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they formerly did under their own whose subjects go by the general princes,
name of Kalmucks. Few languages The present prince of Monga can carry a traveller over a greater lia is called Tush-du-Chan, and extent of country than that of the refides about fix day's journey, to Kalmucks. With the Arabic, inthe south-east, from Selinginsky. deed, a person may travel through The place is called Urga, and is many places of the east, from E. near to where the Kutuchtu, or gypt to the court of the Great high priest, inhabits. When the Mogul ; but, with the illyric, he Mongalls fubmitted themselves to can travel much further than with the emperor of China, it was a. either of the former; viz. from the greed, that the Tush-du-Chan gulf of Venice to the outmost boun. should still maintain the name and daries of Kamtzatíky ; for the Ruf. authority of a prince over his peo- fan is a dialect of the Illyric. ple; but undertake no war, nor The greateit part of Mongalia expedition, without consent of the is one continued waste; except emperor ; which has ftri&tly been the places along the Amoor, and observed ever since.
towards the Russian borders on the It is remarkable, that, in all the west. The soil also, to the south, vaft dominions of Mongalia, there from Selinginíky, is exceedingly is not so much as a single house to fine ; and capable, by proper cul. be seen. All the people, even the ture, of producing grain of seveprince and high priest, live con- ral foris. itantly in tents; and remove, with their cattle, from place to place, of the Kutuchru High Priest, or as conveniency requires, These people do not trouble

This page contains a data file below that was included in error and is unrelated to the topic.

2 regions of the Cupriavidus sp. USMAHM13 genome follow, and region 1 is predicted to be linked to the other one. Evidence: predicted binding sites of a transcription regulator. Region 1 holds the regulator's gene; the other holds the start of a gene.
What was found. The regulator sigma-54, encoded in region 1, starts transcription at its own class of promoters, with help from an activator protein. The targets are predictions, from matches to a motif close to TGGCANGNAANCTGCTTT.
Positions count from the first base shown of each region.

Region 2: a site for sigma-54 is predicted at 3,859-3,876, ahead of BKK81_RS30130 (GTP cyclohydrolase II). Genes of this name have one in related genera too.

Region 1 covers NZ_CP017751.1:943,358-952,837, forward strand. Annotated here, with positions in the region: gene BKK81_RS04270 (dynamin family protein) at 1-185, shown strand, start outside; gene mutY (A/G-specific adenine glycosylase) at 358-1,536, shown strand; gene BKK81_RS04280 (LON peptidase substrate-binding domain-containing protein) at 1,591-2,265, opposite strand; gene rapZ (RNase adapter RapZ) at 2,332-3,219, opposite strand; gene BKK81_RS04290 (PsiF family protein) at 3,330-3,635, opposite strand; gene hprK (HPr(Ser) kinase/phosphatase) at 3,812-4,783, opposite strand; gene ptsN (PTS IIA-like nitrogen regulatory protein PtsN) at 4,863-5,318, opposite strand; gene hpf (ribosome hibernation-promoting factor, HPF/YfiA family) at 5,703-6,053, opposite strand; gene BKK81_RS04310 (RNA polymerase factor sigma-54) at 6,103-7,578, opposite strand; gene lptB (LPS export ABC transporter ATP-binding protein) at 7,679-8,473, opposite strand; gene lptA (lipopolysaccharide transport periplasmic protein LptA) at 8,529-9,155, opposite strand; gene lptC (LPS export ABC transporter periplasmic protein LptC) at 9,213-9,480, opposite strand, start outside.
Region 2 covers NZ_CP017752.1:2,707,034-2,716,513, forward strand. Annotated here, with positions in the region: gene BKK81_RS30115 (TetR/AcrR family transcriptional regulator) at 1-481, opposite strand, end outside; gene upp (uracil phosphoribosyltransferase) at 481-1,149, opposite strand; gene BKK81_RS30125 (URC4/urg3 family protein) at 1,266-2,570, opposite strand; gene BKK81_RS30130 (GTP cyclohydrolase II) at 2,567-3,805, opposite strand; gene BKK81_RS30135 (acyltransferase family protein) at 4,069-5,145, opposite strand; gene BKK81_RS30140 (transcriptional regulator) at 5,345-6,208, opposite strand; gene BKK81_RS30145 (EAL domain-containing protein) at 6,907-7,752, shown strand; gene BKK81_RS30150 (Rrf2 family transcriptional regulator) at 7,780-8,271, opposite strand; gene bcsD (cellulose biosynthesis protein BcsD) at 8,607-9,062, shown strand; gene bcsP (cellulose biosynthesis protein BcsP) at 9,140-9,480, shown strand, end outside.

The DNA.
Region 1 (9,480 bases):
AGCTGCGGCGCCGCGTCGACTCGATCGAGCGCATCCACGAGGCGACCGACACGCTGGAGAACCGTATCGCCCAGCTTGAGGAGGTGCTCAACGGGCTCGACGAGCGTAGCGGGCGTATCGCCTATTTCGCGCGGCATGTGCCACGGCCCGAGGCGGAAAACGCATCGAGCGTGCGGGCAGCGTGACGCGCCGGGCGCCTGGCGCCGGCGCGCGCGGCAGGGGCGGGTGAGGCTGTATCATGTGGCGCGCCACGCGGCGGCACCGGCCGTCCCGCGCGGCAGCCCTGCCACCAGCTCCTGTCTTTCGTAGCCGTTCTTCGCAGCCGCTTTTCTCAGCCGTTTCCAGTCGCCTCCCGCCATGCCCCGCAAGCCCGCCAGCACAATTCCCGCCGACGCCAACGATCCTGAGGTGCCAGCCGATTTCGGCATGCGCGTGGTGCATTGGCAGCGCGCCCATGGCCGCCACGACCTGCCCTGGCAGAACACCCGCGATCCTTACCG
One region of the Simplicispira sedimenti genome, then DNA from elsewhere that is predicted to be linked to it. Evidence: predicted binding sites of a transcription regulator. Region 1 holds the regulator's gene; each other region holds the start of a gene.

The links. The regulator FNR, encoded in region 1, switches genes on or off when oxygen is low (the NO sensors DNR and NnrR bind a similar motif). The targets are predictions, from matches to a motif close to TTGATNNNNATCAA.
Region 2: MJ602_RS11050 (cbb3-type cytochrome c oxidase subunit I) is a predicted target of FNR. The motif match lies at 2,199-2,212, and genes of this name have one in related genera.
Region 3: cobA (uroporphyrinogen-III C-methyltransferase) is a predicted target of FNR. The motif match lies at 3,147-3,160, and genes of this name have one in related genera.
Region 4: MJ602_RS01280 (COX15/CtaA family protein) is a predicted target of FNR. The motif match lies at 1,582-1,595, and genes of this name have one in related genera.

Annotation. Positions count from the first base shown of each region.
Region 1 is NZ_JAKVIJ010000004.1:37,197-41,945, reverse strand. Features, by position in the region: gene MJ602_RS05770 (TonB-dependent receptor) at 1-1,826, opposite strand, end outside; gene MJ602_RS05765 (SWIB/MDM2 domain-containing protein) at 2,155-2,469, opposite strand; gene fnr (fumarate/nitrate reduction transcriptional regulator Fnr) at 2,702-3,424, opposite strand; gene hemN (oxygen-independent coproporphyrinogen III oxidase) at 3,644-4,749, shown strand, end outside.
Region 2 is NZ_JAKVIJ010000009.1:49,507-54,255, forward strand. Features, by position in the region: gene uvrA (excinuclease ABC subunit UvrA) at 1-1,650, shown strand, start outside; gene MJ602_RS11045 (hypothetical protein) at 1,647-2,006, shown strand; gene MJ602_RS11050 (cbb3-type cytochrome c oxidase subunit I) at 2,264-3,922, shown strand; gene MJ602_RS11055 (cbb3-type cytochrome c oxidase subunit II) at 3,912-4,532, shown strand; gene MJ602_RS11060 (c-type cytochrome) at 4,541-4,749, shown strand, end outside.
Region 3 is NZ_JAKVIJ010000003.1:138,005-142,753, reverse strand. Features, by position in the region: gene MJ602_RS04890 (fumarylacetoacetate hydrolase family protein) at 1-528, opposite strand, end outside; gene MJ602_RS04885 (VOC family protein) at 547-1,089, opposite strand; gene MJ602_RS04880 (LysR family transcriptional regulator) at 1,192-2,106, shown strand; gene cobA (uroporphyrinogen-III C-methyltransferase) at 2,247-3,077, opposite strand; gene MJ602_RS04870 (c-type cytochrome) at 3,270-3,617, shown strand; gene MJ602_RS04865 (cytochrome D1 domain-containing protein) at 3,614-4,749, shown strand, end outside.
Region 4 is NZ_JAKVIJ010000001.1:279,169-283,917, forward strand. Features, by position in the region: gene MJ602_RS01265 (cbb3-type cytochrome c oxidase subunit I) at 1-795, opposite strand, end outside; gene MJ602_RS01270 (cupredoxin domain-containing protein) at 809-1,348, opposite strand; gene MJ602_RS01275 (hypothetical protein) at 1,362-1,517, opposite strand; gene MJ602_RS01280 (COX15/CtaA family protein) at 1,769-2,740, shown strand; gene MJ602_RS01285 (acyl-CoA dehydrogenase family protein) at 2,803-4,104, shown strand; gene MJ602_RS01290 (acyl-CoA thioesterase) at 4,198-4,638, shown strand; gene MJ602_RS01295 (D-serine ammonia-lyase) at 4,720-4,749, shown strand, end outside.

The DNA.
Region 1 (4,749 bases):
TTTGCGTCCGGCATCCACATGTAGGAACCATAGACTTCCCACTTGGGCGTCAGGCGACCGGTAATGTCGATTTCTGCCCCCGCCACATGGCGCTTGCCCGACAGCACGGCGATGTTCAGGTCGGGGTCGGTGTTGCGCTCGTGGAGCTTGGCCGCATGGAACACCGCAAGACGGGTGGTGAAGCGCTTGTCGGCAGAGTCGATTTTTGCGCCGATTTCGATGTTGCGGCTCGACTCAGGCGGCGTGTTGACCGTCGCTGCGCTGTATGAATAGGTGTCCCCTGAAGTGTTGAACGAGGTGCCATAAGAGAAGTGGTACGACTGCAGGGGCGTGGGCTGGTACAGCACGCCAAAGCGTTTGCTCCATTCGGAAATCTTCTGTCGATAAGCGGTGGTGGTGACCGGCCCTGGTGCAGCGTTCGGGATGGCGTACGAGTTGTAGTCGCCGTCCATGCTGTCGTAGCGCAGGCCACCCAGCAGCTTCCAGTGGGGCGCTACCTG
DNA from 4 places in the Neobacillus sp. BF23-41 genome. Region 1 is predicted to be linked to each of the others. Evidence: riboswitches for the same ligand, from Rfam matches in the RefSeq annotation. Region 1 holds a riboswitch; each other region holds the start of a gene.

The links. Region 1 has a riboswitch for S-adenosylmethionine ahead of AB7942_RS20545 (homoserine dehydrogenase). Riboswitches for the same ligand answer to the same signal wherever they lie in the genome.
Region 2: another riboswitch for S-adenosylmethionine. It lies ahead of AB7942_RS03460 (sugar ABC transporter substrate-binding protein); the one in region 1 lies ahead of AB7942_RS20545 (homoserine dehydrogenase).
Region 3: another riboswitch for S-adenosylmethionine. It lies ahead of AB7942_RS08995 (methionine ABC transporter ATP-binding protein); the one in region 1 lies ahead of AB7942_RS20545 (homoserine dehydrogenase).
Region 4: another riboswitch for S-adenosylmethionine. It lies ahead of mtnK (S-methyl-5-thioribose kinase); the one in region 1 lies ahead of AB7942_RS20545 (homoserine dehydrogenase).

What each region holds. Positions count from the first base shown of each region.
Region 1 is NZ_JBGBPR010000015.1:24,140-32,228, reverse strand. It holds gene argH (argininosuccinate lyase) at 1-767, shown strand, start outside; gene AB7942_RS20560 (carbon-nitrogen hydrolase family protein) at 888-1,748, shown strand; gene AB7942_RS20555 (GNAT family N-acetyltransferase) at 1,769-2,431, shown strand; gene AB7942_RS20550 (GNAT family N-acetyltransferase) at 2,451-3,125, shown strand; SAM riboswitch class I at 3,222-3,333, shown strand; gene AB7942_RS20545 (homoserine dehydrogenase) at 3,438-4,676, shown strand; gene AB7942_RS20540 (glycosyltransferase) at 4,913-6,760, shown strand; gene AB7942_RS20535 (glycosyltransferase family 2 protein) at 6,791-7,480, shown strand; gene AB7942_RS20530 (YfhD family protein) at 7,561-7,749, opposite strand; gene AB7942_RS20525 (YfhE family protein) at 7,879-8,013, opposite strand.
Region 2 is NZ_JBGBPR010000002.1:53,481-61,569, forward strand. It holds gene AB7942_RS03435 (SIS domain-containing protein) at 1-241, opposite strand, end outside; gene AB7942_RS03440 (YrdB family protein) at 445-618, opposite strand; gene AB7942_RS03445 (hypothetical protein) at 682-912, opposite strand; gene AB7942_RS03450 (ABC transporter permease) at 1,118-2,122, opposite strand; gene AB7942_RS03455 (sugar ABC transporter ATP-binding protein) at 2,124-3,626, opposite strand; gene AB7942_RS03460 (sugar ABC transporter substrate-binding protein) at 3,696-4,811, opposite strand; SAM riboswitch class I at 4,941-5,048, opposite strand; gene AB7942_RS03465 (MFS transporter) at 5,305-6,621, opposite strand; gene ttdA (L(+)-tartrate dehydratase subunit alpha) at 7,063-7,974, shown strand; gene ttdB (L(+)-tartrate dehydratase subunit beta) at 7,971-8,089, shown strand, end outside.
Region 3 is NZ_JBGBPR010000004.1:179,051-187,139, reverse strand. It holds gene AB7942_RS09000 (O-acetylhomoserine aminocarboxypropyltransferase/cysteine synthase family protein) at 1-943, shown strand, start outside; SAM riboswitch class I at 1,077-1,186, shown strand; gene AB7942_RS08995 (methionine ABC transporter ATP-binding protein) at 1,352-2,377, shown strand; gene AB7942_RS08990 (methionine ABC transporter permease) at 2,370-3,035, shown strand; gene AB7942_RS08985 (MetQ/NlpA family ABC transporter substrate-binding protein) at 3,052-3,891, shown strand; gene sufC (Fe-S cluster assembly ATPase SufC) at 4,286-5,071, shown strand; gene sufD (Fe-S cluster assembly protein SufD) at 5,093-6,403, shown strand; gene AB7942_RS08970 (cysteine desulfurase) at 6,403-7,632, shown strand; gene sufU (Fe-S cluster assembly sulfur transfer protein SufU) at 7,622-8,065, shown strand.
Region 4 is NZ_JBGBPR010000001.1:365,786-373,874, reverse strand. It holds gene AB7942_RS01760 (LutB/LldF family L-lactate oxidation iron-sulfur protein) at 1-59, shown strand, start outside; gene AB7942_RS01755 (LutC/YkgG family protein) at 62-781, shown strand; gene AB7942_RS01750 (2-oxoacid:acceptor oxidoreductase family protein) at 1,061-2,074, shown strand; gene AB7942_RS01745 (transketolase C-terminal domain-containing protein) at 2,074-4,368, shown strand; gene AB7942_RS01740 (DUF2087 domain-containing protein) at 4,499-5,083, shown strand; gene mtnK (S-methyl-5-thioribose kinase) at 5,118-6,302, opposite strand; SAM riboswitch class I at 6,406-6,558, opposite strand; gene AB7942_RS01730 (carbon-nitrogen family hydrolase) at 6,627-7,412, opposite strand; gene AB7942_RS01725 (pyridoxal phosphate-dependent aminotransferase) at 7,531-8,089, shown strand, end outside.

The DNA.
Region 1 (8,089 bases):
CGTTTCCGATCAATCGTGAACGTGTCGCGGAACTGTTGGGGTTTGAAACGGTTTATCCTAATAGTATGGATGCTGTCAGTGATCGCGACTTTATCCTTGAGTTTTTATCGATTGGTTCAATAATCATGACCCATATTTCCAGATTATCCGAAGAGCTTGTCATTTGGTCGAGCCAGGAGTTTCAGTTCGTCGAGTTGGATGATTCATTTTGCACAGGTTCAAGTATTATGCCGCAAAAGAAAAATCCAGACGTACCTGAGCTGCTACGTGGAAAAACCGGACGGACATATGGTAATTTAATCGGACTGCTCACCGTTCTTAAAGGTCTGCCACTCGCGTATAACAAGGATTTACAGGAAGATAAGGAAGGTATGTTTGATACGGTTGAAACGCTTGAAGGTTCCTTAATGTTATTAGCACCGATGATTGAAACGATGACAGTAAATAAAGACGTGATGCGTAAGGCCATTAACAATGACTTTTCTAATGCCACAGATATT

Lama, of the Mongall Tartars. themselves with ploughing, or dig. ging the ground in any fashion ; The same officer, who carried but are content with the produce the ambassador's letter to the prince of their flocks. Satisfied with of Mongalia at Urga, was ordered necessaries, without aiming at su. to present his compliments to the perfluities, they pursue the moft Kutuchtu, or high priest, who is a ancient and simple manner of life; near relation of the prince. He which, I must confefs, I think received the officer in a very friendvery pleasant in such a mild and ly manner, desired him to sit down dry climate.